Biden doesn’t need Congress to get serious about investigating in medical marijuana. All he must do is instruct the head of the Department of Health and Human Services to get the ball rolling on the marijuana rescheduling process.
President Joe Biden talked a big game with respect to marijuana reform during his campaign. Yet, it turns out that, consistent with the job description of a greasy political figure, none of his pro-pot promises were devised of any substance. Biden said prior to the 2020 election that he was all for expanding cannabis research and legalizing medical marijuana. Yet, his administration just opposed a bill that would force the U.S. Department of Veterans Affairs (VA) to launch clinical trials investigating the benefits of vets using cannabis to tame PTSD and chronic pain.
Earlier this week, a handful of bills pertaining to veterans was discussed by a U.S. Senate committee. One of those measures was designed to study medical marijuana for military veterans. However, a written statement provided by the VA’s Acting Deputy Under Secretary of Health for Community Care, Mark Upton, shows that the Biden Administration is not in favor of such a move.
Upton claims the VA is already doing enough to study the medicinal benefits of cannabis for veterans and that the proposal, introduced by Chairman Jon Tester and Senator Dan Sullivan, “is redundant to the extent that VA is already examining risks and benefits of cannabis in treating PTSD and chronic pain.” The medical marijuana study Upton is referring to is one looking into “CBD to treat PTSD where CBD is used as an add-on treatment to standard of care psychotherapy.” Upton says the results of this research should be made available sometime in 2022.
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The Biden Administration’s thoughtful opposition to examining medical marijuana for vets is interesting considering that the Democratic Party supports these ideas. The Democratic platform explicitly states that they “will decriminalize marijuana use and reschedule it through executive action on the federal level,” as well as “support legalization of medical marijuana.” But it’s beyond the first 100 days, and we still haven’t seen a semblance of cannabis reform in the executive branch. Even Vice President Kamala Harris admits, “we haven’t yet taken that on.”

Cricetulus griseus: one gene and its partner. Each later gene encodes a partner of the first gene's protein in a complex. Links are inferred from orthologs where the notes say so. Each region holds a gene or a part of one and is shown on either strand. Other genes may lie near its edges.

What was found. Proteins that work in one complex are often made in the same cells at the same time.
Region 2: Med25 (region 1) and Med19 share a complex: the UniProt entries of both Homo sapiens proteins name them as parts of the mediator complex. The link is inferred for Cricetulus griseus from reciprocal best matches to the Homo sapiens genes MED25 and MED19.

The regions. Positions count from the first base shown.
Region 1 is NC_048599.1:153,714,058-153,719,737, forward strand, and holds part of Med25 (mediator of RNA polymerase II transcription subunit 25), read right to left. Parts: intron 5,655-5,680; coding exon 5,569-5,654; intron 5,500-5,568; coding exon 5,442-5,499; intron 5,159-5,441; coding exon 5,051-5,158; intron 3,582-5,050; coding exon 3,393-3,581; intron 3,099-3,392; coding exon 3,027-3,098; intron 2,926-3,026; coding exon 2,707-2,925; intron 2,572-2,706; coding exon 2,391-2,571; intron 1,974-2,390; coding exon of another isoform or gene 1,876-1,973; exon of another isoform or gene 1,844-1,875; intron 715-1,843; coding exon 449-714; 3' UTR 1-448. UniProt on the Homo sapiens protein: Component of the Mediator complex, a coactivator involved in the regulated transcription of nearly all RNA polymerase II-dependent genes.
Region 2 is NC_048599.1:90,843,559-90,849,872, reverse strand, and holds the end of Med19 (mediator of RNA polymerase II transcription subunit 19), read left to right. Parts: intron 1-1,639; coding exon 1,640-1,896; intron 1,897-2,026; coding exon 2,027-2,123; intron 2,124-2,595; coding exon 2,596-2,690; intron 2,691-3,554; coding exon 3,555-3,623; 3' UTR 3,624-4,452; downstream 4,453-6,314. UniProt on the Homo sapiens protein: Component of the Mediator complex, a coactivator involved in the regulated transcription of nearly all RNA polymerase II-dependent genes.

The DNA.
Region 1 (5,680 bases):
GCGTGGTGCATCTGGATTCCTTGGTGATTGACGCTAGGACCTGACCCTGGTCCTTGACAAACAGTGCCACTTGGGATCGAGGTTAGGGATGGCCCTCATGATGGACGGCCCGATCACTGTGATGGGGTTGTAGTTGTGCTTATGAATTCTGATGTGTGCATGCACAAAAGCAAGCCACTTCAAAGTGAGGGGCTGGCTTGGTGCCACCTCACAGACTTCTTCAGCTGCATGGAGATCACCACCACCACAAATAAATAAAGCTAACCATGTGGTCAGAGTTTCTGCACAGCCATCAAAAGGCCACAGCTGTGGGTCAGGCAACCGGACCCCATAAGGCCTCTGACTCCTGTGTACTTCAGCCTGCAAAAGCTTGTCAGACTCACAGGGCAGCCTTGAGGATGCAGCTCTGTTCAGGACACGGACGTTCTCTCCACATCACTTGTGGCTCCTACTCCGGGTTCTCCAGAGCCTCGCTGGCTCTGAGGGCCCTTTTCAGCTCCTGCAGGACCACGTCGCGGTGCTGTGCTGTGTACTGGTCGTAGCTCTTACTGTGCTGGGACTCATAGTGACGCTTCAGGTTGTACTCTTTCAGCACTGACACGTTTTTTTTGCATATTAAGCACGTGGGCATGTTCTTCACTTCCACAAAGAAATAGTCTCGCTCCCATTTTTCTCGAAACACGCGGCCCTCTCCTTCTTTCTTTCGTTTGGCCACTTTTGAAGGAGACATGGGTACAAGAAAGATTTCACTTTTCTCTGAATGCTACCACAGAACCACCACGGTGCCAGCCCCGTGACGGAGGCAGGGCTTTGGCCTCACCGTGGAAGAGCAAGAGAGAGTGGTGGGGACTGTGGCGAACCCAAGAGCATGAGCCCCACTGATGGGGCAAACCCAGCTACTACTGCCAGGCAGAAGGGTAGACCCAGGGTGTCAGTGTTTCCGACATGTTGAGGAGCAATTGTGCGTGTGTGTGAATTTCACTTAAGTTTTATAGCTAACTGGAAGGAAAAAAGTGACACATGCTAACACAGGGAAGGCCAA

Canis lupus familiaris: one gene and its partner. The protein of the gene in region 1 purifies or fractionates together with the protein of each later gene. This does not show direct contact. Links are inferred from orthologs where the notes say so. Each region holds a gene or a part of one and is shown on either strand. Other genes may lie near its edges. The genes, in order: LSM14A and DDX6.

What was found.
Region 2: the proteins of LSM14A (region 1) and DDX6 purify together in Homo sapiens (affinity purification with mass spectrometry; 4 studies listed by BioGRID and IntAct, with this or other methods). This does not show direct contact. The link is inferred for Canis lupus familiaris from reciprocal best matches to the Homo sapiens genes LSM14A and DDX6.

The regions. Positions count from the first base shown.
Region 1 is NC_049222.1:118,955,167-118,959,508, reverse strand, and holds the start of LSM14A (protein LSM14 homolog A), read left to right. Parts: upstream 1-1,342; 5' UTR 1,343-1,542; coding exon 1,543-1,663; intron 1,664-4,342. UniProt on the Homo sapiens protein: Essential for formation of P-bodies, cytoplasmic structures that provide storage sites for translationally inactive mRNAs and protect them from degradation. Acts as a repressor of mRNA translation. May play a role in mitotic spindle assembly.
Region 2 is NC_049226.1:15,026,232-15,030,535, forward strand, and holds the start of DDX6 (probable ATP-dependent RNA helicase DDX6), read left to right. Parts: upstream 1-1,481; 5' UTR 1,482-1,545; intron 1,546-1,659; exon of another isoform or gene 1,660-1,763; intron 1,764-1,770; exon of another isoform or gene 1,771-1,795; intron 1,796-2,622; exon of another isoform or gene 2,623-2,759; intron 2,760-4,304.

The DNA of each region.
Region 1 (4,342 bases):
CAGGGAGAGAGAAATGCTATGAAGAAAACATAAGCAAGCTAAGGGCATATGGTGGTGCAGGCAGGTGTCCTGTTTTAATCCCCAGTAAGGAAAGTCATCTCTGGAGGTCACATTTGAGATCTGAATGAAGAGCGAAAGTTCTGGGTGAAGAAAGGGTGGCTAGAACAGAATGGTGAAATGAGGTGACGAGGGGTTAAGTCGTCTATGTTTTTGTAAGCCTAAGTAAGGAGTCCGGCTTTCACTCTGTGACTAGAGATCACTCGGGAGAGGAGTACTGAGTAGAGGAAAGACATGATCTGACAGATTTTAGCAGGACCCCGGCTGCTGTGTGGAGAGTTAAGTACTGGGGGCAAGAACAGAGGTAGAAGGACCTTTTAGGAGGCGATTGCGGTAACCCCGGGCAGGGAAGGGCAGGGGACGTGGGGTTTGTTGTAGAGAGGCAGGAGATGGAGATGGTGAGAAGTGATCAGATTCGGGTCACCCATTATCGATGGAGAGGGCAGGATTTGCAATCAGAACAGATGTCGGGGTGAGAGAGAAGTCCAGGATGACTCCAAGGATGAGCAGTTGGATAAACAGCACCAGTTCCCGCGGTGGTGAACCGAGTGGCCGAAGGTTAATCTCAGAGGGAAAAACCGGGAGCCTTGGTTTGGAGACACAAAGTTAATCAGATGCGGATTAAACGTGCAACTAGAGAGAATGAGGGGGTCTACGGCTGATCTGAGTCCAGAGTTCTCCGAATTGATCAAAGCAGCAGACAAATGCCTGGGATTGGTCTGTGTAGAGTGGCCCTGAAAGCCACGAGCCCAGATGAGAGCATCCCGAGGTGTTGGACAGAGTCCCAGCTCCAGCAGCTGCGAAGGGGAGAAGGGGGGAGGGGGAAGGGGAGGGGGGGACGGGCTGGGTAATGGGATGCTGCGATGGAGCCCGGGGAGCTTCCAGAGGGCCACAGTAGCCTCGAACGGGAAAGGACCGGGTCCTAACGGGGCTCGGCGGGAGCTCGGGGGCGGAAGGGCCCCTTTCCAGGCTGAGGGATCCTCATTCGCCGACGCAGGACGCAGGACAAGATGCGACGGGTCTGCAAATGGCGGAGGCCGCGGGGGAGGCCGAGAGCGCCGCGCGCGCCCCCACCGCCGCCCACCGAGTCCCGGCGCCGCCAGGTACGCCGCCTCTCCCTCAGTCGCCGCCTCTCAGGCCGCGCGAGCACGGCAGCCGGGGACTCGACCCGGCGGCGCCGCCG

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Listen, Biden doesn’t need Congress to get serious about investigating in medical marijuana. All he must do is instruct the head of the Department of Health and Human Services to get the ball rolling on the marijuana rescheduling process. This is how cannabis could quickly become a Schedule II drug instead of its current Schedule I — something that Biden claims to support — putting the herb into a drug classification with medicinal function.
Under Biden’s direction, the HHS and the Justice Department would downgrade the Schedule listing of the cannabis plant together. The move would not legalize marijuana; it would simply make it easier to research the pros and cons of the plant and give it a fair shot at becoming a regulated drug under federal controls.
But if the Biden Administration isn’t even prepared to allow the VA to conduct research, there’s a good chance that medical marijuana isn’t on the president’s radar. Right now, the fate of cannabis reform at the federal level doesn’t seem promising. Although Senate Majority Leader Chuck Schumer has vowed to take on nationwide legalization, Republican obstruction will likely stand in the way.
To that end, Schumer and Biden seem to want different outcomes when it comes to cannabis. One wants it fully legal; the other supports ending criminal penalties. It remains to be seen how the two will come to terms on weed once it finally takes center stage. All we know is, for now, medical marijuana and any research possibilities will remain stagnant a while longer.